Review of Mark Ratterman’s book
I wrote the following for the December, 2022 Appraisal Today newsletter. This month Ann O’Rourke has published my article “Appraising in a Changing Market” which I will publish here next month. That said, if you’re a residential appraiser, you should sign up for the Appraisal Today newsletter. Each newsletter has advice that I can use in my business or my appraisal work. Go here for more information.
Disclosure: This book was provided by the publisher, the Appraisal Institute, free of charge to Appraisal Today to review. Ann provided it to me so I can share my thoughts about it.
Cost is $75/$60 for Appraisal Institute members for either the soft cover book or the PDF. 252 pages
I don’t understand why the PDF is the same price as the book. Apparently, the cost approach does not apply.
This is the book to get you thinking about residential market analysis.
As noted in the Acknowledgements, this book is based on Stephen Fanning’s Market Analysis for Real Estate, the general appraiser’s market analysis book. Residential Market Analysis and Highest and Best Use follows the same outline as the other book but focuses on residential properties. Both books use the same 6 step process for market analysis and 8 step process for highest and best use analysis. Most of this book is spent discussing and reviewing the 6-step market analysis process with highest and use analysis left for the last chapter.
The book discusses the difference between fundamental market analysis and inferred market analysis and provides advice on how to know what to include for your assignment. Much of the book is timely with many examples from the Covid era plus specific discussions of rapid interest rate increases and the impact of concessions on market value.
The explanation of the market analysis process is the framework for the author to share many suggestions for best practices. For example, Mr. Ratterman makes a strong case for almost always completing at least a very basic, high-level land valuation to support the highest and best use conclusion even if a cost approach is not necessary. A specific example included in the book of a mistake that residential appraisers make, not seeing that an attached duplex could be split into two one-unit properties, was a mistake I made twelve months ago. My client was kind enough to let me rewrite the appraisal instead of suing me. Examples and advice like this are what sold me on the book.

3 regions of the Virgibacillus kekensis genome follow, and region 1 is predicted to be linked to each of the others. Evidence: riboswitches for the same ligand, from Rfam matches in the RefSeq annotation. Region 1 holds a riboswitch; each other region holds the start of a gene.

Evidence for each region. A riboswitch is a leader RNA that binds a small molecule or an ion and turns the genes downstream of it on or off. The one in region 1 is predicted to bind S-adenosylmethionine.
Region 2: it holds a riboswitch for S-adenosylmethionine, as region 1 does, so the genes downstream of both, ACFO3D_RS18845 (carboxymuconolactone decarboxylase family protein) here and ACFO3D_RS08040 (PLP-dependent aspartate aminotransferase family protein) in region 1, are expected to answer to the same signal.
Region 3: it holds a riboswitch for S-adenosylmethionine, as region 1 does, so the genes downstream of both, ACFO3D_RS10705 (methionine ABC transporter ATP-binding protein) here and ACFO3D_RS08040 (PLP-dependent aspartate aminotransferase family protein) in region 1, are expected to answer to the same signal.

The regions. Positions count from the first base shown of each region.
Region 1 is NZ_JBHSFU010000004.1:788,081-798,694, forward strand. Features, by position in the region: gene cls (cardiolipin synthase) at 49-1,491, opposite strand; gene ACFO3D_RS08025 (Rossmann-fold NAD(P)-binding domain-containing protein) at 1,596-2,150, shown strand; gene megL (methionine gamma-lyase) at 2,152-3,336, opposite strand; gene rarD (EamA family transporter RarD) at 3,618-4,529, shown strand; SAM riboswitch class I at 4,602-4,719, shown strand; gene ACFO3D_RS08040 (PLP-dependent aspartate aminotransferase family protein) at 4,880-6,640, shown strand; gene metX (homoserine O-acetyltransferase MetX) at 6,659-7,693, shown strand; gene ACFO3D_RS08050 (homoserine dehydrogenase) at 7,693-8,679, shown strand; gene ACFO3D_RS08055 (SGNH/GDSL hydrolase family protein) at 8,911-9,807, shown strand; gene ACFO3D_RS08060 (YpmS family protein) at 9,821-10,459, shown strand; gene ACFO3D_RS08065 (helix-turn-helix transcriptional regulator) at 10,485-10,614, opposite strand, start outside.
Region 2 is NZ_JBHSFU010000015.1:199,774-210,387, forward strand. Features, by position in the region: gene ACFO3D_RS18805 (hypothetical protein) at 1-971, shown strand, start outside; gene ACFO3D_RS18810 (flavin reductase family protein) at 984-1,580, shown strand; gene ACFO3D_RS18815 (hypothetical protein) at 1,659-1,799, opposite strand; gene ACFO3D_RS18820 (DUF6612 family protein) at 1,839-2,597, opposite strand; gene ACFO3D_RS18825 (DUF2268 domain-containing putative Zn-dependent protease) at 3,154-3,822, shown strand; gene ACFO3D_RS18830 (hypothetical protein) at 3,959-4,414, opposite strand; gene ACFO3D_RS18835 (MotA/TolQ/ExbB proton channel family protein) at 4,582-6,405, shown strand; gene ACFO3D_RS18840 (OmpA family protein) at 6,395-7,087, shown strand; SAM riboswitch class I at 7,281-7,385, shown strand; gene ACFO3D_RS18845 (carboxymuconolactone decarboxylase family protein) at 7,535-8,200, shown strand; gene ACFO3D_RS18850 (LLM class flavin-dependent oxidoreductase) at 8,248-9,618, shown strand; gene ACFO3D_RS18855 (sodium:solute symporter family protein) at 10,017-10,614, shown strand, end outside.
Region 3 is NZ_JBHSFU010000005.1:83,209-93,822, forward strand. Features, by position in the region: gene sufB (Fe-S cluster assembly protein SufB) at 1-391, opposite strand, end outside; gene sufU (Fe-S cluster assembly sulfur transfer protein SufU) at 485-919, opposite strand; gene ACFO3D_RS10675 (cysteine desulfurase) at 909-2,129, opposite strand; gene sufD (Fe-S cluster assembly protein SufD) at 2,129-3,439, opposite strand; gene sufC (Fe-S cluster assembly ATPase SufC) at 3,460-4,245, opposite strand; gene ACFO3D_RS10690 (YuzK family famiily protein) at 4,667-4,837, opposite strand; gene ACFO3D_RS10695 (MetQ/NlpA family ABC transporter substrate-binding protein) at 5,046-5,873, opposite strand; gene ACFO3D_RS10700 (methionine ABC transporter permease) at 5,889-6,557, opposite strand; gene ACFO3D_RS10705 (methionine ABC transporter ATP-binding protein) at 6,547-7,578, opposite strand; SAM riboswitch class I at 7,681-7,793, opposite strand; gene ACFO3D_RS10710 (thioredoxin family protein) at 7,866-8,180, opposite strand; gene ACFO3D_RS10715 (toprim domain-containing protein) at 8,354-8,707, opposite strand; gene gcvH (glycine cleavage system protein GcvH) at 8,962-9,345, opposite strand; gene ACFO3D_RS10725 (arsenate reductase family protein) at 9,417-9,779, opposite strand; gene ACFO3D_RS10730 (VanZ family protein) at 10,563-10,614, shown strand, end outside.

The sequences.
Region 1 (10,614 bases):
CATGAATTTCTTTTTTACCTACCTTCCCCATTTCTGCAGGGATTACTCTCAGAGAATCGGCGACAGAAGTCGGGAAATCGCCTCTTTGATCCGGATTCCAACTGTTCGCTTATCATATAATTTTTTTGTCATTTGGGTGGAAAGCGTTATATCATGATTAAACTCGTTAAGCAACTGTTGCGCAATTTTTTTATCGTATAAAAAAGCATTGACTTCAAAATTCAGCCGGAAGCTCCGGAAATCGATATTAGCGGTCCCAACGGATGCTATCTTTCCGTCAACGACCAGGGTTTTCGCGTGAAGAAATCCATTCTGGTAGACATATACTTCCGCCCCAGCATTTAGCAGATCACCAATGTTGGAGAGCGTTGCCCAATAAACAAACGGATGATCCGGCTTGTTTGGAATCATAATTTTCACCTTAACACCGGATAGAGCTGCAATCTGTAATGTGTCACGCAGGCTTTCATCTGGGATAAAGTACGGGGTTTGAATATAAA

Mr. Ratterman’s writing is easy to read. As Ann’s previous reviews of his books note, his writing is the opposite of the academic, stilted style I see in other appraisal books. He repeats important concepts and provides useful examples.
I have a couple of minor quibbles. First, I found numerous typos, unexpected in a $75 book purchase. None were significant but all were distracting. The other issue I had was with the example in the Statistical Analysis chapter. I applaud Mr. Ratterman for including a detailed example of using linear regression to value a vacant lot. His example walks through the steps to do the analysis and includes a very useful discussion of how to choose the best predictor/unit of comparison (in this case, price per acre). However, his discussion is undermined because he doesn’t mention time. It was strange to read a book where market changes are discussed at length but not included in the most detailed example.
Who is it for?
The primary audience of this book is the seasoned residential appraiser with some experience appraising complex 1-4 unit properties. The book is ideal for residential appraisers working on upgrading to certified residential. It’s also ideal for folks like me working on their SRA designation. Less experienced residential appraisers may avoid future issues by reading this book.
Conclusion: I’m keeping it. Ann saved me from having to buy it. Thanks Ann.
Click here if you want more information on purchasing this book from the Appraisal Institute. (I am not getting paid for any sales)
Table of Contents
- Chapter 1: Overview of Market Analysis and Highest and Best Use Theory
- Chapter 2: Market Research in Real Estate Appraisal
- Chapter 3: Levels of Market Analysis
- Chapter 4: Urban Patterns, Development, and Externalities
- Chapter 5: Location
- Chapter 6: Productivity Analysis: The Subject Property
- Chapter 7: Market Area Delineation
- Chapter 8: Demand Analysis
- Chapter 9: Competitive Supply Analysis
- Chapter 10: Evaluating Market Cycles
- Chapter 11: Marketability Concepts
- Chapter 12: Data Sources
- Chapter 13: Statistical Analysis Tools
- Chapter 14: Highest and Best Use
About the Author
Mark R. Ratterman, MAI, SRA, has been a real estate appraiser and broker in Indianapolis since 1979. He initially worked as a residential broker only but soon moved on to focus on real estate appraisals. He has written ten books about real estate and appraisal with a focus on both residential and nonresidential topics.
Additionally, Mr. Ratterman has written courses and seminars for the Appraisal Institute and has been a teacher of appraisal courses and seminars for over 35 years. He has lectured in 45 states and four foreign countries and has written over 20 seminars for both online and classroom presentation. He has been published many times in The Appraisal Journal.
Mr. Ratterman lives in the Indianapolis area with his wife of 36 years, Jeanine. They have four grandchildren who all live in their area. His contact information is listed on the Appraisal Institute website (https://www.appraisalinstitute.org/) and can be located by clicking on “Find an Appraiser.”